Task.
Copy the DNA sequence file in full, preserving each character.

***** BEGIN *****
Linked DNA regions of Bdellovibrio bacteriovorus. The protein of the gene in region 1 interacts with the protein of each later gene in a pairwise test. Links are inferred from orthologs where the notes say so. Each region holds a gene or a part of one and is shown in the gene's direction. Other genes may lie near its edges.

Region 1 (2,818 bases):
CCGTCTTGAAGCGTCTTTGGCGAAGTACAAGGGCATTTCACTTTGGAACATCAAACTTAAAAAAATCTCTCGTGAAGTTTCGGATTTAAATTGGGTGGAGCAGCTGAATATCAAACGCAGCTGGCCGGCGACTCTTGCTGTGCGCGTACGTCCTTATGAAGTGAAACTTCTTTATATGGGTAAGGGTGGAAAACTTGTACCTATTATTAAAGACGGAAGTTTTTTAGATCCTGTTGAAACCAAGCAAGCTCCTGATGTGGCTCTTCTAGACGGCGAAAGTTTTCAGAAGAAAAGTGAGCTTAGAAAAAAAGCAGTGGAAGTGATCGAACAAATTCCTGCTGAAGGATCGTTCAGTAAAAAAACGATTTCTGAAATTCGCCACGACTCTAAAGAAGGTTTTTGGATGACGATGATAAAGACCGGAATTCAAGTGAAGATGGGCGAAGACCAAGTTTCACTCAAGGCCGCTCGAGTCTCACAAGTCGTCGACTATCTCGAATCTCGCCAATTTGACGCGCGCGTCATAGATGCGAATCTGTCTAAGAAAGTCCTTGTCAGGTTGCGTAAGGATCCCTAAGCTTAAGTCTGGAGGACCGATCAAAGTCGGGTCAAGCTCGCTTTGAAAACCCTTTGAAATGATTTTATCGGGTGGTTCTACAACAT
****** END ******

Linked DNA regions of Bdellovibrio bacteriovorus. The protein of the gene in region 1 interacts with the protein of each later gene in a pairwise test. Links are inferred from orthologs where the notes say so. Each region holds a gene or a part of one and is shown in the gene's direction. Other genes may lie near its edges.

Region 1 (2,818 bases):
CCGTCTTGAAGCGTCTTTGGCGAAGTACAAGGGCATTTCACTTTGGAACATCAAACTTAAAAAAATCTCTCGTGAAGTTTCGGATTTAAATTGGGTGGAGCAGCTGAATATCAAACGCAGCTGGCCGGCGACTCTTGCTGTGCGCGTACGTCCTTATGAAGTGAAACTTCTTTATATGGGTAAGGGTGGAAAACTTGTACCTATTATTAAAGACGGAAGTTTTTTAGATCCTGTTGAAACCAAGCAAGCTCCTGATGTGGCTCTTCTAGACGGCGAAAGTTTTCAGAAGAAAAGTGAGCTTAGAAAAAAAGCAGTGGAAGTGATCGAACAAATTCCTGCTGAAGGATCGTTCAGTAAAAAAACGATTTCTGAAATTCGCCACGACTCTAAAGAAGGTTTTTGGATGACGATGATAAAGACCGGAATTCAAGTGAAGATGGGCGAAGACCAAGTTTCACTCAAGGCCGCTCGAGTCTCACAAGTCGTCGACTATCTCGAATCTCGCCAATTTGACGCGCGCGTCATAGATGCGAATCTGTCTAAGAAAGTCCTTGTCAGGTTGCGTAAGGATCCCTAAGCTTAAGTCTGGAGGACCGATCAAAGTCGGGTCAAGCTCGCTTTGAAAACCCTTTGAAATGATTTTATCGGGTGGTTCTACAACAT